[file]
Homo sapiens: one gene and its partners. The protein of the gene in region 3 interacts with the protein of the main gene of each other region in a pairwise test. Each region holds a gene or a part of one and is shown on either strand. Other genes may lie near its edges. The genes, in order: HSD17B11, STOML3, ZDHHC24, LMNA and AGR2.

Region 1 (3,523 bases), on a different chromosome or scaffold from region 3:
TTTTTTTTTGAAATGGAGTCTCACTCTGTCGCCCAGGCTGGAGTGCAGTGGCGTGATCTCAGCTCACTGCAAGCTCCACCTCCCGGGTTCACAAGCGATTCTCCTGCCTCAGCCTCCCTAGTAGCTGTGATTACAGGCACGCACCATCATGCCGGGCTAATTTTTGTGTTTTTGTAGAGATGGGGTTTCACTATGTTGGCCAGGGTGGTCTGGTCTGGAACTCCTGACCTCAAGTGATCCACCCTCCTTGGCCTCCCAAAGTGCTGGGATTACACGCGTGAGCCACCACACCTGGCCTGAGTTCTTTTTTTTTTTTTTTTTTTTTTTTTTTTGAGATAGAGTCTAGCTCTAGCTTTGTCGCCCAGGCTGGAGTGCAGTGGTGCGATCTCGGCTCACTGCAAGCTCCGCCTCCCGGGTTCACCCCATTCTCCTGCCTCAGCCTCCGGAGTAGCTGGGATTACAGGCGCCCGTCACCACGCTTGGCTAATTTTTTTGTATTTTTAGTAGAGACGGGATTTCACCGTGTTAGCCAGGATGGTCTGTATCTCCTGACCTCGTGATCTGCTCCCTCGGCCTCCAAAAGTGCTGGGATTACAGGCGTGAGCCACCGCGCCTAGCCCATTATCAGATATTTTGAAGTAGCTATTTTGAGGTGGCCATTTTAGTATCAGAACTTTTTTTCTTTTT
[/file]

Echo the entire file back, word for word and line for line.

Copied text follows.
Homo sapiens: one gene and its partners. The protein of the gene in region 3 interacts with the protein of the main gene of each other region in a pairwise test. Each region holds a gene or a part of one and is shown on either strand. Other genes may lie near its edges. The genes, in order: HSD17B11, STOML3, ZDHHC24, LMNA and AGR2.

Region 1 (3,523 bases), on a different chromosome or scaffold from region 3:
TTTTTTTTTGAAATGGAGTCTCACTCTGTCGCCCAGGCTGGAGTGCAGTGGCGTGATCTCAGCTCACTGCAAGCTCCACCTCCCGGGTTCACAAGCGATTCTCCTGCCTCAGCCTCCCTAGTAGCTGTGATTACAGGCACGCACCATCATGCCGGGCTAATTTTTGTGTTTTTGTAGAGATGGGGTTTCACTATGTTGGCCAGGGTGGTCTGGTCTGGAACTCCTGACCTCAAGTGATCCACCCTCCTTGGCCTCCCAAAGTGCTGGGATTACACGCGTGAGCCACCACACCTGGCCTGAGTTCTTTTTTTTTTTTTTTTTTTTTTTTTTTTGAGATAGAGTCTAGCTCTAGCTTTGTCGCCCAGGCTGGAGTGCAGTGGTGCGATCTCGGCTCACTGCAAGCTCCGCCTCCCGGGTTCACCCCATTCTCCTGCCTCAGCCTCCGGAGTAGCTGGGATTACAGGCGCCCGTCACCACGCTTGGCTAATTTTTTTGTATTTTTAGTAGAGACGGGATTTCACCGTGTTAGCCAGGATGGTCTGTATCTCCTGACCTCGTGATCTGCTCCCTCGGCCTCCAAAAGTGCTGGGATTACAGGCGTGAGCCACCGCGCCTAGCCCATTATCAGATATTTTGAAGTAGCTATTTTGAGGTGGCCATTTTAGTATCAGAACTTTTTTTCTTTTT